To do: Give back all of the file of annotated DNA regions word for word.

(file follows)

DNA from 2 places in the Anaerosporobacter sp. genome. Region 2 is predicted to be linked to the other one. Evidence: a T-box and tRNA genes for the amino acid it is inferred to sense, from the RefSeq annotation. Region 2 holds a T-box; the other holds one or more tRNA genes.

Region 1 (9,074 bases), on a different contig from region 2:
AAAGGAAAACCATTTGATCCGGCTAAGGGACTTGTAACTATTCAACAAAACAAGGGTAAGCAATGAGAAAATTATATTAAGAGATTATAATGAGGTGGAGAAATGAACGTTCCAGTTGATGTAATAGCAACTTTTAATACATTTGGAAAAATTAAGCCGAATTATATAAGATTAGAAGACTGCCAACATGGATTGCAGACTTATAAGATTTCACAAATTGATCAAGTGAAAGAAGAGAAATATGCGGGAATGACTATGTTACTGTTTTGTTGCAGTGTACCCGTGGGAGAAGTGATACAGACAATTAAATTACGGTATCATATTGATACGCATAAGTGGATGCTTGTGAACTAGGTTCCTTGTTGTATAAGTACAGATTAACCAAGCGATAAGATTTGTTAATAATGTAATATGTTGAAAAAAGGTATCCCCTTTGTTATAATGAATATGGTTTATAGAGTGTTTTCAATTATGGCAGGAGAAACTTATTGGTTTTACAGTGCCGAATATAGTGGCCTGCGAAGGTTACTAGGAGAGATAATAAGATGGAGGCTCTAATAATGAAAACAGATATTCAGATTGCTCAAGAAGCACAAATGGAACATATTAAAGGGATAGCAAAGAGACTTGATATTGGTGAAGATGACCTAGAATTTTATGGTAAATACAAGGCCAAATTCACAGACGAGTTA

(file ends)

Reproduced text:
DNA from 2 places in the Anaerosporobacter sp. genome. Region 2 is predicted to be linked to the other one. Evidence: a T-box and tRNA genes for the amino acid it is inferred to sense, from the RefSeq annotation. Region 2 holds a T-box; the other holds one or more tRNA genes.

Region 1 (9,074 bases), on a different contig from region 2:
AAAGGAAAACCATTTGATCCGGCTAAGGGACTTGTAACTATTCAACAAAACAAGGGTAAGCAATGAGAAAATTATATTAAGAGATTATAATGAGGTGGAGAAATGAACGTTCCAGTTGATGTAATAGCAACTTTTAATACATTTGGAAAAATTAAGCCGAATTATATAAGATTAGAAGACTGCCAACATGGATTGCAGACTTATAAGATTTCACAAATTGATCAAGTGAAAGAAGAGAAATATGCGGGAATGACTATGTTACTGTTTTGTTGCAGTGTACCCGTGGGAGAAGTGATACAGACAATTAAATTACGGTATCATATTGATACGCATAAGTGGATGCTTGTGAACTAGGTTCCTTGTTGTATAAGTACAGATTAACCAAGCGATAAGATTTGTTAATAATGTAATATGTTGAAAAAAGGTATCCCCTTTGTTATAATGAATATGGTTTATAGAGTGTTTTCAATTATGGCAGGAGAAACTTATTGGTTTTACAGTGCCGAATATAGTGGCCTGCGAAGGTTACTAGGAGAGATAATAAGATGGAGGCTCTAATAATGAAAACAGATATTCAGATTGCTCAAGAAGCACAAATGGAACATATTAAAGGGATAGCAAAGAGACTTGATATTGGTGAAGATGACCTAGAATTTTATGGTAAATACAAGGCCAAATTCACAGACGAGTTA